That there are no white ravens is true because there are no white ravens. And so there is a sense in which that truth "depends on the world." But this sort of dependence is trivial. After all, it does not imply that there is anything that is that truth's "truthmaker." Nor does it imply that something exists to which that truth corresponds. Nor does it imply that there are properties whose exemplification grounds that truth. Trenton Merricks explores whether and how truth depends substantively on the world or on things or on being. And he takes a careful look at philosophical debates concerning, among other things, modality, time, and dispositions. He looks at these debates because any account of truth's substantive dependence on being has implications for them. And these debates likewise have implications for how and whether truth depends on being. Along the way, Merricks makes a number of new points about each of these debates that are of independent interest, of interest apart from the question of truth's dependence on being. Truth and Ontology concludes that some truths do not depend on being in any substantive way at all. One result of this conclusion is that it is a mistake to oppose a philosophical theory merely because it violates truth's alleged substantive dependence on being. Another result is that the correspondence theory of truth is false and, more generally, that truth itself is not a relation of any sort between truth-bearers and that which "makes them true." ~ Book Description
English ethicist Jonathan Glover begins with the now commonplace observation that the last 100 years were perhaps the most brutal in all history. But the problem wasn't that human nature suddenly took a sharp turn for the worse: "It is a myth that barbarism is unique to the twentieth century: the whole of human history includes wars, massacres, and every kind of torture and cruelty," he writes. Technology has made a huge difference, but psychology has remained the same — and this is what Glover seeks to examine, through discussions of Nietzsche, the My Lai atrocity in Vietnam, Hiroshima, tribal genocide in Rwanda, Stalinism, Nazism, and so on. There is much history here, but Humanity is fundamentally a book of philosophy. In his first chapter, for instance, Glover announces his goal "to replace the thin, mechanical psychology of the Enlightenment with something more complex, something closer to reality." But he also seeks "to defend the Enlightenment hope of a world that is more peaceful and more humane, the hope that by understanding more about ourselves we can do something to create a world with less misery." The result is an odd combination of darkness and light — darkness because the subject matter of the 20th century's moral failings is so bleak, light because of Glover's earnest optimism, which insists that "keeping the past alive may help to prevent atrocities".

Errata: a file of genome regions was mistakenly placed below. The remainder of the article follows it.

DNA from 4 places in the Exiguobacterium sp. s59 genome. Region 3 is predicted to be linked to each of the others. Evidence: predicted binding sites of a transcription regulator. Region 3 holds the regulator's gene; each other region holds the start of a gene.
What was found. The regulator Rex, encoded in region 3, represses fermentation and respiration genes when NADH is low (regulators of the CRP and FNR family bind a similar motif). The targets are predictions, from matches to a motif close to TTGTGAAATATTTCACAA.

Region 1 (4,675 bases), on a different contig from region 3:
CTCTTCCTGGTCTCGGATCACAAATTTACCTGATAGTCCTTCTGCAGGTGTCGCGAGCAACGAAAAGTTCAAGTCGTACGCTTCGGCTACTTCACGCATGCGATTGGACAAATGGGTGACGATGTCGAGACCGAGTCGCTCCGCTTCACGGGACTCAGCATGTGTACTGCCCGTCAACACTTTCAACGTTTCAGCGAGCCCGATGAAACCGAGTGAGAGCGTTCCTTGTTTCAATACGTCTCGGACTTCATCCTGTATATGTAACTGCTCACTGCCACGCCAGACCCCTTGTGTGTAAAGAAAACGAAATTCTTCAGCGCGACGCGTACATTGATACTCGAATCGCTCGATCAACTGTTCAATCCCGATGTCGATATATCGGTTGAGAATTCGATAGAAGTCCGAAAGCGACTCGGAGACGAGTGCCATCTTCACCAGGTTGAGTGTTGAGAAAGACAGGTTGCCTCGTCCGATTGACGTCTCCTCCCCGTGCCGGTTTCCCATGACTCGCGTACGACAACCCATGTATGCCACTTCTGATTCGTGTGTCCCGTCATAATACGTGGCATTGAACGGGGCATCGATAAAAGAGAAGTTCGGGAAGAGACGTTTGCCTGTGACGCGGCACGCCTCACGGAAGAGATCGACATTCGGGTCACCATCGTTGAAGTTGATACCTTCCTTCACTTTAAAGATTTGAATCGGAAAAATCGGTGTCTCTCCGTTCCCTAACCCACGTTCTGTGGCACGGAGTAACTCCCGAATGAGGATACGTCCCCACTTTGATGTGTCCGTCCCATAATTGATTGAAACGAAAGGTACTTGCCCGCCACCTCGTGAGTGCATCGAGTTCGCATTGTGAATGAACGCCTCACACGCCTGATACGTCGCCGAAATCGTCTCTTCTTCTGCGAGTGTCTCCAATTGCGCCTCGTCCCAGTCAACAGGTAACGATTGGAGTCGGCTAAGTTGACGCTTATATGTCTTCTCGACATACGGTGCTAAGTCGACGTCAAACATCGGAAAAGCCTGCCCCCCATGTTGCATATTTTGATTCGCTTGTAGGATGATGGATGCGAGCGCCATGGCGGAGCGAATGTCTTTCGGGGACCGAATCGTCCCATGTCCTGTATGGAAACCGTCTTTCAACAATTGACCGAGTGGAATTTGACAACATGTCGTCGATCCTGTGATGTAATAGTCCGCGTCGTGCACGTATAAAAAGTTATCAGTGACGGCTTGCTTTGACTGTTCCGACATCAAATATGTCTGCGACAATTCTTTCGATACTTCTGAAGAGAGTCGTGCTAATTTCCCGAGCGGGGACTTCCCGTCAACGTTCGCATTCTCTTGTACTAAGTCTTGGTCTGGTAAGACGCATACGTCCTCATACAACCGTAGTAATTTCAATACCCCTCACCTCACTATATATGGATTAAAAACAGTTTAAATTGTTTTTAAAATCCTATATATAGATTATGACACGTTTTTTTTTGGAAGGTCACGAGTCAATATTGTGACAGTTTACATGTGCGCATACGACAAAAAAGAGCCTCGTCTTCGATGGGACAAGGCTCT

E.J. Lowe and A. Rami, eds. (McGill-Queen's University Press: May, 2009), 262 pages.
Truth depends in some sense on reality. But it is a rather delicate matter to spell this intuition out in a plausible and precise way. According to the theory of truth-making this intuition implies that either every truth or at least every truth of a certain class of truths has a so-called truth-maker, an entity whose existence accounts for truth. This book aims to provide several ways of assessing the correctness of this controversial claim. This book presents a detailed introduction to the theory of truth-making, which outlines truth-maker relations, the ontological category of truth-making entities, and the scope of a truth-maker theory. The essays brought together here represent the most important articles on truth-making in the last three decades as well as new essays by leading researchers in the field of the theory of truth and of truth-making. ~ Book Description
Philip Broadhead and Damien Keown, eds. (I.B. Tauris: Feb 6, 2007), 240 pages.